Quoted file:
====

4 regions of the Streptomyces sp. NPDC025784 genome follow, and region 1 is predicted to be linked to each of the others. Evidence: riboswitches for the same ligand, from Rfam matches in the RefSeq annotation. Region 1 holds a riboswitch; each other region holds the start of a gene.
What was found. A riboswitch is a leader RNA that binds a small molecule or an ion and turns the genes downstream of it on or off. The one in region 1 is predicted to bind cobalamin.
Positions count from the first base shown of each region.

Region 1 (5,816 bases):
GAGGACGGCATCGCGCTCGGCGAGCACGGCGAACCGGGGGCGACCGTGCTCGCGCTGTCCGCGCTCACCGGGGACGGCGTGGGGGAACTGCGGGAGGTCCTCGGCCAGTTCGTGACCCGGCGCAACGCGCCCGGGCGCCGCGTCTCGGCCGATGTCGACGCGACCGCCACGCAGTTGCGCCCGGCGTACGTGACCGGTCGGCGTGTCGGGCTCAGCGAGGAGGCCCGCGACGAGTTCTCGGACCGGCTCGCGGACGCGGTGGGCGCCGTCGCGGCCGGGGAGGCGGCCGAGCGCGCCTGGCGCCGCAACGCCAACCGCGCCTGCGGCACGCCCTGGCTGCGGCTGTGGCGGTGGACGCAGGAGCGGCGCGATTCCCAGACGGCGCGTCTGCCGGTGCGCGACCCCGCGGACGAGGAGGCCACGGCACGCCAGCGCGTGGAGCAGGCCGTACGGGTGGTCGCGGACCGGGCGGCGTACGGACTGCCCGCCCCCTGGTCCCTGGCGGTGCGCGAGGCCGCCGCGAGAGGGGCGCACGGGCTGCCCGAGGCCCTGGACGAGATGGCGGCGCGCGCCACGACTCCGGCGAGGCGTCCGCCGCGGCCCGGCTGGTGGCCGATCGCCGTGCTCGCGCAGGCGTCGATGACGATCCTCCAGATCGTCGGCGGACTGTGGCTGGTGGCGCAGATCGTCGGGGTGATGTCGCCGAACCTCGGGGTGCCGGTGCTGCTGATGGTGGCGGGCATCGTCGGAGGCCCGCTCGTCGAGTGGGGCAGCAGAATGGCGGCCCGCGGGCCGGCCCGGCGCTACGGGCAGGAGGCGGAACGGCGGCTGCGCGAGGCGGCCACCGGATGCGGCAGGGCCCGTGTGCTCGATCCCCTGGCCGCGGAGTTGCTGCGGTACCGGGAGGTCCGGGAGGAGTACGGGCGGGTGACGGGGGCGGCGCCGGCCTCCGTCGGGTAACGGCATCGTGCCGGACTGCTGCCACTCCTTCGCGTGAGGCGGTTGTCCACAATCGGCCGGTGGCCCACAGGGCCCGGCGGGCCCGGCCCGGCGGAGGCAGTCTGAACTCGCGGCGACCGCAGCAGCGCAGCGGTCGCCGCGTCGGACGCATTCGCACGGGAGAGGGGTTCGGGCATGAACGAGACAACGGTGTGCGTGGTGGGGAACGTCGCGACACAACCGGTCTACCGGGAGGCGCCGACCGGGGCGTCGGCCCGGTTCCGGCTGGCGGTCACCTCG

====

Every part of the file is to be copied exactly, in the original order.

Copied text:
4 regions of the Streptomyces sp. NPDC025784 genome follow, and region 1 is predicted to be linked to each of the others. Evidence: riboswitches for the same ligand, from Rfam matches in the RefSeq annotation. Region 1 holds a riboswitch; each other region holds the start of a gene.
What was found. A riboswitch is a leader RNA that binds a small molecule or an ion and turns the genes downstream of it on or off. The one in region 1 is predicted to bind cobalamin.
Positions count from the first base shown of each region.

Region 1 (5,816 bases):
GAGGACGGCATCGCGCTCGGCGAGCACGGCGAACCGGGGGCGACCGTGCTCGCGCTGTCCGCGCTCACCGGGGACGGCGTGGGGGAACTGCGGGAGGTCCTCGGCCAGTTCGTGACCCGGCGCAACGCGCCCGGGCGCCGCGTCTCGGCCGATGTCGACGCGACCGCCACGCAGTTGCGCCCGGCGTACGTGACCGGTCGGCGTGTCGGGCTCAGCGAGGAGGCCCGCGACGAGTTCTCGGACCGGCTCGCGGACGCGGTGGGCGCCGTCGCGGCCGGGGAGGCGGCCGAGCGCGCCTGGCGCCGCAACGCCAACCGCGCCTGCGGCACGCCCTGGCTGCGGCTGTGGCGGTGGACGCAGGAGCGGCGCGATTCCCAGACGGCGCGTCTGCCGGTGCGCGACCCCGCGGACGAGGAGGCCACGGCACGCCAGCGCGTGGAGCAGGCCGTACGGGTGGTCGCGGACCGGGCGGCGTACGGACTGCCCGCCCCCTGGTCCCTGGCGGTGCGCGAGGCCGCCGCGAGAGGGGCGCACGGGCTGCCCGAGGCCCTGGACGAGATGGCGGCGCGCGCCACGACTCCGGCGAGGCGTCCGCCGCGGCCCGGCTGGTGGCCGATCGCCGTGCTCGCGCAGGCGTCGATGACGATCCTCCAGATCGTCGGCGGACTGTGGCTGGTGGCGCAGATCGTCGGGGTGATGTCGCCGAACCTCGGGGTGCCGGTGCTGCTGATGGTGGCGGGCATCGTCGGAGGCCCGCTCGTCGAGTGGGGCAGCAGAATGGCGGCCCGCGGGCCGGCCCGGCGCTACGGGCAGGAGGCGGAACGGCGGCTGCGCGAGGCGGCCACCGGATGCGGCAGGGCCCGTGTGCTCGATCCCCTGGCCGCGGAGTTGCTGCGGTACCGGGAGGTCCGGGAGGAGTACGGGCGGGTGACGGGGGCGGCGCCGGCCTCCGTCGGGTAACGGCATCGTGCCGGACTGCTGCCACTCCTTCGCGTGAGGCGGTTGTCCACAATCGGCCGGTGGCCCACAGGGCCCGGCGGGCCCGGCCCGGCGGAGGCAGTCTGAACTCGCGGCGACCGCAGCAGCGCAGCGGTCGCCGCGTCGGACGCATTCGCACGGGAGAGGGGTTCGGGCATGAACGAGACAACGGTGTGCGTGGTGGGGAACGTCGCGACACAACCGGTCTACCGGGAGGCGCCGACCGGGGCGTCGGCCCGGTTCCGGCTGGCGGTCACCTCG